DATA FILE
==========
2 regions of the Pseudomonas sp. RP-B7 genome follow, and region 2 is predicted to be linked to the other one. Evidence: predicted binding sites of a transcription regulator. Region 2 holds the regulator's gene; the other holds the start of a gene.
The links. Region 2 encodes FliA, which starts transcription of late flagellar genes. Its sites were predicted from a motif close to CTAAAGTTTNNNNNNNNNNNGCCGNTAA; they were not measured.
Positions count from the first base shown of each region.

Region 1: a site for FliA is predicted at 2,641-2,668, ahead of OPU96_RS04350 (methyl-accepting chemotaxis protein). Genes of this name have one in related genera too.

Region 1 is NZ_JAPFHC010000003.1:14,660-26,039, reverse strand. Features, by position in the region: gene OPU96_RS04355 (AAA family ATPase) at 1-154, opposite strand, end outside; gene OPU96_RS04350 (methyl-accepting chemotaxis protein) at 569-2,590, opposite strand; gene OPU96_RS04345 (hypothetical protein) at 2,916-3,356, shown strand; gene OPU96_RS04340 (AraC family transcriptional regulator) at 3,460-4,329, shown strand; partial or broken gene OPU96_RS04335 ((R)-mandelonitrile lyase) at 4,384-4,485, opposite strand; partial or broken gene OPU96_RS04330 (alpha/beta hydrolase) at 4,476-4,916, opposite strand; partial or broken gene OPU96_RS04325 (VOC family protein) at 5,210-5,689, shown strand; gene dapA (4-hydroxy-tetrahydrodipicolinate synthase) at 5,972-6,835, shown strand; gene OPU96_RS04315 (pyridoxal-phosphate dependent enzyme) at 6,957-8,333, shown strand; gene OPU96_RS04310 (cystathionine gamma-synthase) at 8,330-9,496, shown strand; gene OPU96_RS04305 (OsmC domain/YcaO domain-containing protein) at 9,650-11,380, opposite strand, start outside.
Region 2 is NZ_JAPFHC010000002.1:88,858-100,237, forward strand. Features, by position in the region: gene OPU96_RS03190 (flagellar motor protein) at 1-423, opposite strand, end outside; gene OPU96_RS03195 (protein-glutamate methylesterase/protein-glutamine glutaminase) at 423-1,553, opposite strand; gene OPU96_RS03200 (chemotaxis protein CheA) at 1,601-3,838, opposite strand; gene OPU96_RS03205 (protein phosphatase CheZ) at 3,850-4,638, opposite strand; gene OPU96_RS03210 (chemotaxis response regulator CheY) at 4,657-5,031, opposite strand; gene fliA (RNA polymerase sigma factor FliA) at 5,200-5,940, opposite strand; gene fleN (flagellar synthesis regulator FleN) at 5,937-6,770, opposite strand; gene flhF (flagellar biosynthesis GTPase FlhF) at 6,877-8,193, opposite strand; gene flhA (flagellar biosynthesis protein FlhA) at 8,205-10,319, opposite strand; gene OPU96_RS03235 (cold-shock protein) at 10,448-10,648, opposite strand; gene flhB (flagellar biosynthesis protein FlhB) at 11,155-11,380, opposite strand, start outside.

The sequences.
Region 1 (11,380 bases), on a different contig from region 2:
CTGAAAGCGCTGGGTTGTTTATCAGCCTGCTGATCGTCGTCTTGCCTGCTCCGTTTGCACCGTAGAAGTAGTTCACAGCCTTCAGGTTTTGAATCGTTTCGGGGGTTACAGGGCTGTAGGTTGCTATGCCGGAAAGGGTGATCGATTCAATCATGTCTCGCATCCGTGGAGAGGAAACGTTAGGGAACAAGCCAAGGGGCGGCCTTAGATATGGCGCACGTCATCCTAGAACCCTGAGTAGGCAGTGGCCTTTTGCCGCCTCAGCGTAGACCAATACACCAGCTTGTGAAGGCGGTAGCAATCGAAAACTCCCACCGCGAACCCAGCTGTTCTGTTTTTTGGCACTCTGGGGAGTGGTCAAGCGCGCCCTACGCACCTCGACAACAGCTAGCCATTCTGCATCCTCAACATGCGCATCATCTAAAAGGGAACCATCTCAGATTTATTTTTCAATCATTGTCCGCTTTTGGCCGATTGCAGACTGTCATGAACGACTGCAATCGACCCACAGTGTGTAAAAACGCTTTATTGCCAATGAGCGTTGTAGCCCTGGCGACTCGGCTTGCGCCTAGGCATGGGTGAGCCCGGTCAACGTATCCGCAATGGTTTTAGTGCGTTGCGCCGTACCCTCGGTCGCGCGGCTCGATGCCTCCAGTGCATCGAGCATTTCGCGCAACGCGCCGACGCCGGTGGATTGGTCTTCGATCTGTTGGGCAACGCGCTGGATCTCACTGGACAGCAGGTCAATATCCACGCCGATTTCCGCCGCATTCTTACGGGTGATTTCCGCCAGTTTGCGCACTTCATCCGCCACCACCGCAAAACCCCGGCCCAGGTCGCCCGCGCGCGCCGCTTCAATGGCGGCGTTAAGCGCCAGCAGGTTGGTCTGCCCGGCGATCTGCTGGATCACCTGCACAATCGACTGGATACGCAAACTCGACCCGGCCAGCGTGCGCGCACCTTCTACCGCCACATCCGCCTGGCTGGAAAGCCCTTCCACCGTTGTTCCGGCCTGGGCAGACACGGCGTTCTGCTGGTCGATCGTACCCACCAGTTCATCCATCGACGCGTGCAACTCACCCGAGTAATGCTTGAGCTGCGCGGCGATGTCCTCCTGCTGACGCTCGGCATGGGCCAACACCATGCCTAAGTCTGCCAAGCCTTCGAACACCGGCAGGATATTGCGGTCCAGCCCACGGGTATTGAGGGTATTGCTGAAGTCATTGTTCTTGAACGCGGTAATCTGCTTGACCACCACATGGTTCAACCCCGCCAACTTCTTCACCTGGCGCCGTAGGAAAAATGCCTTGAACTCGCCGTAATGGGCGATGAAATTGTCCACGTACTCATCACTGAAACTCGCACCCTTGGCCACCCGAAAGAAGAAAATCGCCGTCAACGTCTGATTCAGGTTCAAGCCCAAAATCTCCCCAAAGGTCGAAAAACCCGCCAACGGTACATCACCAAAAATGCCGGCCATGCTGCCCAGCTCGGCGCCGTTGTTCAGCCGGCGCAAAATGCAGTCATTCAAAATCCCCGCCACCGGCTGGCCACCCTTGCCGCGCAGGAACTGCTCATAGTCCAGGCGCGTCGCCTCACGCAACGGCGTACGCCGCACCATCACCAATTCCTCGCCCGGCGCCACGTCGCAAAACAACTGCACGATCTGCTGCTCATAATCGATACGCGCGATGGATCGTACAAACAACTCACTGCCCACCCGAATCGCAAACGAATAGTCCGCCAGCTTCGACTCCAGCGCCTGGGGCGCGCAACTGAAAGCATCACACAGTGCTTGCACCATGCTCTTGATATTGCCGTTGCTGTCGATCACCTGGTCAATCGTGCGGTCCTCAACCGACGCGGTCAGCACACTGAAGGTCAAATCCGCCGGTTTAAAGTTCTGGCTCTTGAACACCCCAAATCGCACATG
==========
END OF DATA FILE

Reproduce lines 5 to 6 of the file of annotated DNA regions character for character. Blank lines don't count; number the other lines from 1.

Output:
Region 1 is NZ_JAPFHC010000003.1:14,660-26,039, reverse strand. Features, by position in the region: gene OPU96_RS04355 (AAA family ATPase) at 1-154, opposite strand, end outside; gene OPU96_RS04350 (methyl-accepting chemotaxis protein) at 569-2,590, opposite strand; gene OPU96_RS04345 (hypothetical protein) at 2,916-3,356, shown strand; gene OPU96_RS04340 (AraC family transcriptional regulator) at 3,460-4,329, shown strand; partial or broken gene OPU96_RS04335 ((R)-mandelonitrile lyase) at 4,384-4,485, opposite strand; partial or broken gene OPU96_RS04330 (alpha/beta hydrolase) at 4,476-4,916, opposite strand; partial or broken gene OPU96_RS04325 (VOC family protein) at 5,210-5,689, shown strand; gene dapA (4-hydroxy-tetrahydrodipicolinate synthase) at 5,972-6,835, shown strand; gene OPU96_RS04315 (pyridoxal-phosphate dependent enzyme) at 6,957-8,333, shown strand; gene OPU96_RS04310 (cystathionine gamma-synthase) at 8,330-9,496, shown strand; gene OPU96_RS04305 (OsmC domain/YcaO domain-containing protein) at 9,650-11,380, opposite strand, start outside.
Region 2 is NZ_JAPFHC010000002.1:88,858-100,237, forward strand. Features, by position in the region: gene OPU96_RS03190 (flagellar motor protein) at 1-423, opposite strand, end outside; gene OPU96_RS03195 (protein-glutamate methylesterase/protein-glutamine glutaminase) at 423-1,553, opposite strand; gene OPU96_RS03200 (chemotaxis protein CheA) at 1,601-3,838, opposite strand; gene OPU96_RS03205 (protein phosphatase CheZ) at 3,850-4,638, opposite strand; gene OPU96_RS03210 (chemotaxis response regulator CheY) at 4,657-5,031, opposite strand; gene fliA (RNA polymerase sigma factor FliA) at 5,200-5,940, opposite strand; gene fleN (flagellar synthesis regulator FleN) at 5,937-6,770, opposite strand; gene flhF (flagellar biosynthesis GTPase FlhF) at 6,877-8,193, opposite strand; gene flhA (flagellar biosynthesis protein FlhA) at 8,205-10,319, opposite strand; gene OPU96_RS03235 (cold-shock protein) at 10,448-10,648, opposite strand; gene flhB (flagellar biosynthesis protein FlhB) at 11,155-11,380, opposite strand, start outside.